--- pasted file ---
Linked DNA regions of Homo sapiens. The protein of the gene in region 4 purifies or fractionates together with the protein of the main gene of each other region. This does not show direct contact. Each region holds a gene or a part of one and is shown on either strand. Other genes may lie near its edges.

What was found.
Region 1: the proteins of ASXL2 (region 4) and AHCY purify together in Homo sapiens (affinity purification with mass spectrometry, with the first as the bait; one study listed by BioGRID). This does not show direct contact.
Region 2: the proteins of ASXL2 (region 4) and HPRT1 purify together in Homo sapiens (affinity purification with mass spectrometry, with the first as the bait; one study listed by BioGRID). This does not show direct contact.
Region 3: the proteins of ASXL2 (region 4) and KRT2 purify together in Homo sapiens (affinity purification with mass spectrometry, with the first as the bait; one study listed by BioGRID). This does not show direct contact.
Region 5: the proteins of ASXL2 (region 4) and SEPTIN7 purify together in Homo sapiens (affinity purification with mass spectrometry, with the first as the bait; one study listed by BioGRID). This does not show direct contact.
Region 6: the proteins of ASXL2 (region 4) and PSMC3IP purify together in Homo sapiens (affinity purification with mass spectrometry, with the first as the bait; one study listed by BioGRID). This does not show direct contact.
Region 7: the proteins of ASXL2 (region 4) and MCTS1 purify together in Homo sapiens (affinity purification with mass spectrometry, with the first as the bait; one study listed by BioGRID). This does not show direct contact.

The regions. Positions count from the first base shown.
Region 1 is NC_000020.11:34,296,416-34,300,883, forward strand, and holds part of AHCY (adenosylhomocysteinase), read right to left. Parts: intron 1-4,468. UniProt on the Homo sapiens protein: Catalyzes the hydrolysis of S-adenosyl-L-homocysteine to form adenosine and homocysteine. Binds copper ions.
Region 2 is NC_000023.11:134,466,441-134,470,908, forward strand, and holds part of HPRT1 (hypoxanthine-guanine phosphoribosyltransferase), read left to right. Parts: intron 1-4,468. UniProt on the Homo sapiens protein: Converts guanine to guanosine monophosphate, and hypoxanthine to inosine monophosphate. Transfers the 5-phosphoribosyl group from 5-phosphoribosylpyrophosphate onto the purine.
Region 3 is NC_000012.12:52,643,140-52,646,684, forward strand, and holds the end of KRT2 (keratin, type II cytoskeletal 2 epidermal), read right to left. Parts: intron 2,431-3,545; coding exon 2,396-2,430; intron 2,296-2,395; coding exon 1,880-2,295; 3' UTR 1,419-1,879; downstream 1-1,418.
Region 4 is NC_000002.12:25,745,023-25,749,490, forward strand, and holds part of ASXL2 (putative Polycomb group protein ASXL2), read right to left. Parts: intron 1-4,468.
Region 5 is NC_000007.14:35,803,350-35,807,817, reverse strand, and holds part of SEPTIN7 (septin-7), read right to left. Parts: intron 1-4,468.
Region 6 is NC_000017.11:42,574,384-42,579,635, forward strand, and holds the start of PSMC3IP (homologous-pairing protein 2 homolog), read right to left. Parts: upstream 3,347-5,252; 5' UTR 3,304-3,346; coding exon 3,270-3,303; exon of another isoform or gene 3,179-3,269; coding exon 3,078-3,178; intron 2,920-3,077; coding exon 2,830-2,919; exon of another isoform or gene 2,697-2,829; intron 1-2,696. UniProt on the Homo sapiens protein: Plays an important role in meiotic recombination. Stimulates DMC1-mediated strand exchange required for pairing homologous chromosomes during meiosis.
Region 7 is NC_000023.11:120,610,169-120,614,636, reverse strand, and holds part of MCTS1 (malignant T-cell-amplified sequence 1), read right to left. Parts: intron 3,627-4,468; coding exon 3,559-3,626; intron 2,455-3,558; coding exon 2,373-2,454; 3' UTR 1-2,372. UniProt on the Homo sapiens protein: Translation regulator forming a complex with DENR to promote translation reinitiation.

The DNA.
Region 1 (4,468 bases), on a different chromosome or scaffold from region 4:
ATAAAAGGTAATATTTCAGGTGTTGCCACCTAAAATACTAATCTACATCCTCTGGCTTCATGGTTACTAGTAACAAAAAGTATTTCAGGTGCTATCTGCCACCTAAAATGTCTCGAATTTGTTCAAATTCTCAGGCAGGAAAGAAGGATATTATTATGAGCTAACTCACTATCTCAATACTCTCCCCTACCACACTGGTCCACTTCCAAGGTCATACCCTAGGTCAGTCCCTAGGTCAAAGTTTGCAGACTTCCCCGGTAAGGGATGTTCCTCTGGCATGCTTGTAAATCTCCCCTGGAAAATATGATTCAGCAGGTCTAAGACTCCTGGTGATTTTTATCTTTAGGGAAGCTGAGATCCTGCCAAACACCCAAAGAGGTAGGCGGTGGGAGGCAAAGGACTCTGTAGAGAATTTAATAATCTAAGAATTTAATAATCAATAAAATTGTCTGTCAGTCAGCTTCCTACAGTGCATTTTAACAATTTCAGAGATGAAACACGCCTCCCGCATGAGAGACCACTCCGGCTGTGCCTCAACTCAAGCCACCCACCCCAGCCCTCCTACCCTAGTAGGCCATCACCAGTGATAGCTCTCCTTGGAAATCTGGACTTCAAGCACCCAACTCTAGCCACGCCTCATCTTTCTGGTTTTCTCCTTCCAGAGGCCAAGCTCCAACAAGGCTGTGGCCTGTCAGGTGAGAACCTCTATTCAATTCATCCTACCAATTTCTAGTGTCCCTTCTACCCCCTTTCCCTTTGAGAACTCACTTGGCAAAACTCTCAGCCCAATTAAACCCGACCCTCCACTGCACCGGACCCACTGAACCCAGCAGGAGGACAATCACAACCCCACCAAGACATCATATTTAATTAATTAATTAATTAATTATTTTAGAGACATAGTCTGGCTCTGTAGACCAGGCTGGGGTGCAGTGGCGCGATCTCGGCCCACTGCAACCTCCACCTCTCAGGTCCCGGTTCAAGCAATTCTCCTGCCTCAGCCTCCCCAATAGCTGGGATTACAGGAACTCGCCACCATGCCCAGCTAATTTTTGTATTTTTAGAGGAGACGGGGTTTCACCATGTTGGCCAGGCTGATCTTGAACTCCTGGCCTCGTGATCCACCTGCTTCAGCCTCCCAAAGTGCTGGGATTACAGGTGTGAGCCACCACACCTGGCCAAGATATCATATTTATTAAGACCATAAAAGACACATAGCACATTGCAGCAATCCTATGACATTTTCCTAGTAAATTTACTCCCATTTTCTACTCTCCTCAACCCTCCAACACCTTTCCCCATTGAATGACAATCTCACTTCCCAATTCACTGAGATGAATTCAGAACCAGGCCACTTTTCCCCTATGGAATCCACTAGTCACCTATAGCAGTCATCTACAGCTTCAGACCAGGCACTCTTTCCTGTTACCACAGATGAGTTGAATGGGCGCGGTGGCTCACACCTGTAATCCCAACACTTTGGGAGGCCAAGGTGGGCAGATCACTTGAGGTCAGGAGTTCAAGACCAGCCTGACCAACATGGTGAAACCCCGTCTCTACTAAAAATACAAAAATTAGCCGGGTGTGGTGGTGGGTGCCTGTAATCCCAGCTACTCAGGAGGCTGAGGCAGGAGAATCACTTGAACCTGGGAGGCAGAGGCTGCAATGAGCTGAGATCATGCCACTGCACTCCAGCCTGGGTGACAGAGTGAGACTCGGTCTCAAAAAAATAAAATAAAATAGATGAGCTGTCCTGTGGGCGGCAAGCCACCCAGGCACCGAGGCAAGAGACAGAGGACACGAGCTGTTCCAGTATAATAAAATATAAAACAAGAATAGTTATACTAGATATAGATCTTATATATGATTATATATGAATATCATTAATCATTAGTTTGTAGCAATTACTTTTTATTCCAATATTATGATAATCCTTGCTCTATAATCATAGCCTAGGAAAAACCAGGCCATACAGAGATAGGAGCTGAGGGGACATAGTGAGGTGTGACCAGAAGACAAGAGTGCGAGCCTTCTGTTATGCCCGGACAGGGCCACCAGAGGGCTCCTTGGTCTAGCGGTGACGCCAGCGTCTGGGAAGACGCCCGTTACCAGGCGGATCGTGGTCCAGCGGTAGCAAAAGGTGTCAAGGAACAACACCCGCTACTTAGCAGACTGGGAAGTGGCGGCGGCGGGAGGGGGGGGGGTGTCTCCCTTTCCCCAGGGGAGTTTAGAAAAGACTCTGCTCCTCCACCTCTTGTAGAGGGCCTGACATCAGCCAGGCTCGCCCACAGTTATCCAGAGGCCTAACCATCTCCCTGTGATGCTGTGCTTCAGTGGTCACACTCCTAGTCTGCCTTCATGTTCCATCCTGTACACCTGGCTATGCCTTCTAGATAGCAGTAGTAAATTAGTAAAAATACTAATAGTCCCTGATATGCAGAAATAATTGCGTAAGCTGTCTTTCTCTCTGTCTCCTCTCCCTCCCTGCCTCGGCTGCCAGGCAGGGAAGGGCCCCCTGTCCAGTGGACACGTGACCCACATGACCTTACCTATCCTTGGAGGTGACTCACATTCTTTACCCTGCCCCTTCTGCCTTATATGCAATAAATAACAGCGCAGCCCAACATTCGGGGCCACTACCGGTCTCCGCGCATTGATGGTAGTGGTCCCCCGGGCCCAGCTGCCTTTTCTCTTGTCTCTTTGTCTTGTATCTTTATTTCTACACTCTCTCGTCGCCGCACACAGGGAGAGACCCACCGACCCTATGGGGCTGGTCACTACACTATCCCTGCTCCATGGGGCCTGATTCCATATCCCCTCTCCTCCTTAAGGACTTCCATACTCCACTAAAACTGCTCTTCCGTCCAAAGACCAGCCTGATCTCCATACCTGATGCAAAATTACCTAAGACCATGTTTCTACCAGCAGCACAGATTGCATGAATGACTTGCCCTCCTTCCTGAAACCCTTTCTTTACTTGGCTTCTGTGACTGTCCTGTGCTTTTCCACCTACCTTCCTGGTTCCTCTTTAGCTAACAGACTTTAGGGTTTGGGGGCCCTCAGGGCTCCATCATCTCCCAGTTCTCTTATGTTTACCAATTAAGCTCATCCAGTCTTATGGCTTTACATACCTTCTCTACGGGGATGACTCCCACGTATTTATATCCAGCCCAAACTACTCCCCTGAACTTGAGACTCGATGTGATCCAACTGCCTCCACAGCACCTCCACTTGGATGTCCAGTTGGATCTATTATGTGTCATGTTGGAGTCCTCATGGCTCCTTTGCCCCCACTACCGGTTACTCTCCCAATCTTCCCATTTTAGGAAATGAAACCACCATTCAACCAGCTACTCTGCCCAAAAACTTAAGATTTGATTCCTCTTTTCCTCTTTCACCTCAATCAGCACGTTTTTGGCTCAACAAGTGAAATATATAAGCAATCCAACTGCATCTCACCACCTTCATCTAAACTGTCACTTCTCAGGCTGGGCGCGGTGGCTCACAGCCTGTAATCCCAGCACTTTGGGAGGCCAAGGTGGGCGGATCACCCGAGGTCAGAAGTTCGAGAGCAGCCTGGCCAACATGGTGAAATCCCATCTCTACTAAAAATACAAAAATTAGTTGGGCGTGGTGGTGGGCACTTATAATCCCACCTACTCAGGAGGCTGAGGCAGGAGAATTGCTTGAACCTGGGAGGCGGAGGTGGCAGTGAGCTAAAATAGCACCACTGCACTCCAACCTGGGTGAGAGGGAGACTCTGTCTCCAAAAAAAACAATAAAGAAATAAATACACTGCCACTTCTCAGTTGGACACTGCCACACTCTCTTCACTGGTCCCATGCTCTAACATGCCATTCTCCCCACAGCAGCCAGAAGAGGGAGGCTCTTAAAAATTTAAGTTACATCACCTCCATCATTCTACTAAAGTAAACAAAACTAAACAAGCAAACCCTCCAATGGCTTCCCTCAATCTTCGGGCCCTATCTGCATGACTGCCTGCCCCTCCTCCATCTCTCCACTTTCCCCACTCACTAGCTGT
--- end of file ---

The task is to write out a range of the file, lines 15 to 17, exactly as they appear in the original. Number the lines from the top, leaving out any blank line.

Region 6 is NC_000017.11:42,574,384-42,579,635, forward strand, and holds the start of PSMC3IP (homologous-pairing protein 2 homolog), read right to left. Parts: upstream 3,347-5,252; 5' UTR 3,304-3,346; coding exon 3,270-3,303; exon of another isoform or gene 3,179-3,269; coding exon 3,078-3,178; intron 2,920-3,077; coding exon 2,830-2,919; exon of another isoform or gene 2,697-2,829; intron 1-2,696. UniProt on the Homo sapiens protein: Plays an important role in meiotic recombination. Stimulates DMC1-mediated strand exchange required for pairing homologous chromosomes during meiosis.
Region 7 is NC_000023.11:120,610,169-120,614,636, reverse strand, and holds part of MCTS1 (malignant T-cell-amplified sequence 1), read right to left. Parts: intron 3,627-4,468; coding exon 3,559-3,626; intron 2,455-3,558; coding exon 2,373-2,454; 3' UTR 1-2,372. UniProt on the Homo sapiens protein: Translation regulator forming a complex with DENR to promote translation reinitiation.

The DNA.